TSR needs to install something to detect threads with anything of the form a/b(c+d) in the title, stamp the words AMBIGUOUS NOTATION over any other mention it and then print out a massive hand to slap the OP with.

This thread will soon be locked and deleted, making my post redundant, so I won't put any effort into justifying my claim that the notation is ambiguous, but it is. You're wrong if you claim that it's definitely and unquestionably one answer or the other. There are implicit brackets, meaning that either a/b(c+d) = (a/b)(c+d), or that a/b(c+d) = a/(b(c+d)). That is, or . It's not made clear from the notation which it is, and you can't decide conclusively without making up a non-standard rule (e.g. 'work from left to right'). This is why people who don't know any better go with their first instinct and the battle commences.

The real question is this. Why won't it stop?!
Okay I'm sorry I admit I was wrong, can you delete this thread now I'm fed up with the negs.
2
7 years ago
#16
(Original post by eliotball)
No, you are wrong, it is not ambiguous, multiplication and division happen left to right. This is a standard rule and is also how computers operate.
What ****e.
0
7 years ago
#17
(Original post by eliotball)
No, you are wrong, it is not ambiguous, multiplication and division happen left to right. This is a standard rule and is also how computers operate.
No, that isn't a standard rule, it's a method used to make Year 8 pupils ask less questions when presented with something like 2×3×6×12 to evaluate, and the rule doesn't exist outside of the world of KS3 maths.

Notation serves to make our lives easier, and any rules which refer only to notation (e.g. 'work left to right') are not mathematical rules, they're guidelines for notation and are open to interpretation depending on what notation you use. In fact, if I wrote 1+x/3+x I'd expect it to be interpreted as instead of .

"9/3(4-1)" is written ambiguously; it can have no evaluation until it is clarified.

And for what it's worth, computers don't uniformly operate like that. There are differences even between different programming languages, where some work from right to left, for example. And computers operate in the way they were programmed -- computers can't deal with ambiguity and so the options are either to present "ERROR" or to interpret it in one way or the other. If a computer interprets an ambiguous statement in one particular way, it doesn't mean that way is right, it just means that it defaults to a particular interpretation of the statement.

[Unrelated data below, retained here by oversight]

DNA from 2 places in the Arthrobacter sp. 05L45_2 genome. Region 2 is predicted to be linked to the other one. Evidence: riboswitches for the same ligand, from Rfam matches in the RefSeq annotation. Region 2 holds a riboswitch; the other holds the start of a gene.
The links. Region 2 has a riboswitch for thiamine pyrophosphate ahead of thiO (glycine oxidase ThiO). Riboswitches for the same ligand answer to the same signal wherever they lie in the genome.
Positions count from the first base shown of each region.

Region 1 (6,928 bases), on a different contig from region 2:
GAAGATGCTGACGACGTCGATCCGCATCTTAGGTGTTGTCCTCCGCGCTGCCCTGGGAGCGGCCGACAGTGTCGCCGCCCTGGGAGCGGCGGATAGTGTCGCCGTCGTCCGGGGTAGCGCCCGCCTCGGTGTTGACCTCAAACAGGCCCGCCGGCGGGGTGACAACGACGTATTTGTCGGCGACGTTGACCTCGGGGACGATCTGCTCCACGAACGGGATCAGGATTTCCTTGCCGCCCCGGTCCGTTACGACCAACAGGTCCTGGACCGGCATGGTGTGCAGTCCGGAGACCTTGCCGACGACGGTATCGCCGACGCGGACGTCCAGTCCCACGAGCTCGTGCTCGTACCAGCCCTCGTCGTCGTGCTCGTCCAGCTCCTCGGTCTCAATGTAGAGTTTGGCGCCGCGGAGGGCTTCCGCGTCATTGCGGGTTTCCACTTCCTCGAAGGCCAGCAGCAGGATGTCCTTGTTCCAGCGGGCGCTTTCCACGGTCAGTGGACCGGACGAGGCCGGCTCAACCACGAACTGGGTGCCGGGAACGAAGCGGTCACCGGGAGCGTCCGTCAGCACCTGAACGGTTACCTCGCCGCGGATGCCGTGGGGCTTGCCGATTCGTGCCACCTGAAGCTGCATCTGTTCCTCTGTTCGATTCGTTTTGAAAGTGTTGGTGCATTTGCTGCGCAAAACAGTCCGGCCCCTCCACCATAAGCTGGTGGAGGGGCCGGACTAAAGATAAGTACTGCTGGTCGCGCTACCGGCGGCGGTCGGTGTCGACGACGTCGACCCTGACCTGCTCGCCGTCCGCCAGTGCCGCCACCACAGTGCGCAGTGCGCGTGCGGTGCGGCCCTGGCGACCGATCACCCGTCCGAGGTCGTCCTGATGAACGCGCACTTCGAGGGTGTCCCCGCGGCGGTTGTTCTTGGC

(Original post by SmileyGurl13)
Okay I'm sorry I admit I was wrong, can you delete this thread now I'm fed up with the negs.
Well I can't delete it
0
7 years ago
#18
0
#19
(Original post by nuodai)
No, that isn't a standard rule, it's a method used to make Year 8 pupils ask less questions when presented with something like 2×3×6×12 to evaluate, and the rule doesn't exist outside of the world of KS3 maths.

Notation serves to make our lives easier, and any rules which refer only to notation (e.g. 'work left to right') are not mathematical rules, they're guidelines for notation and are open to interpretation depending on what notation you use. In fact, if I wrote 1+x/3+x I'd expect it to be interpreted as instead of .

"9/3(4-1)" is written ambiguously; it can have no evaluation until it is clarified.

Well I can't delete it
*sigh* I was green before all this :P
2
7 years ago
#20
I felt physically sick when I glimpsed the title.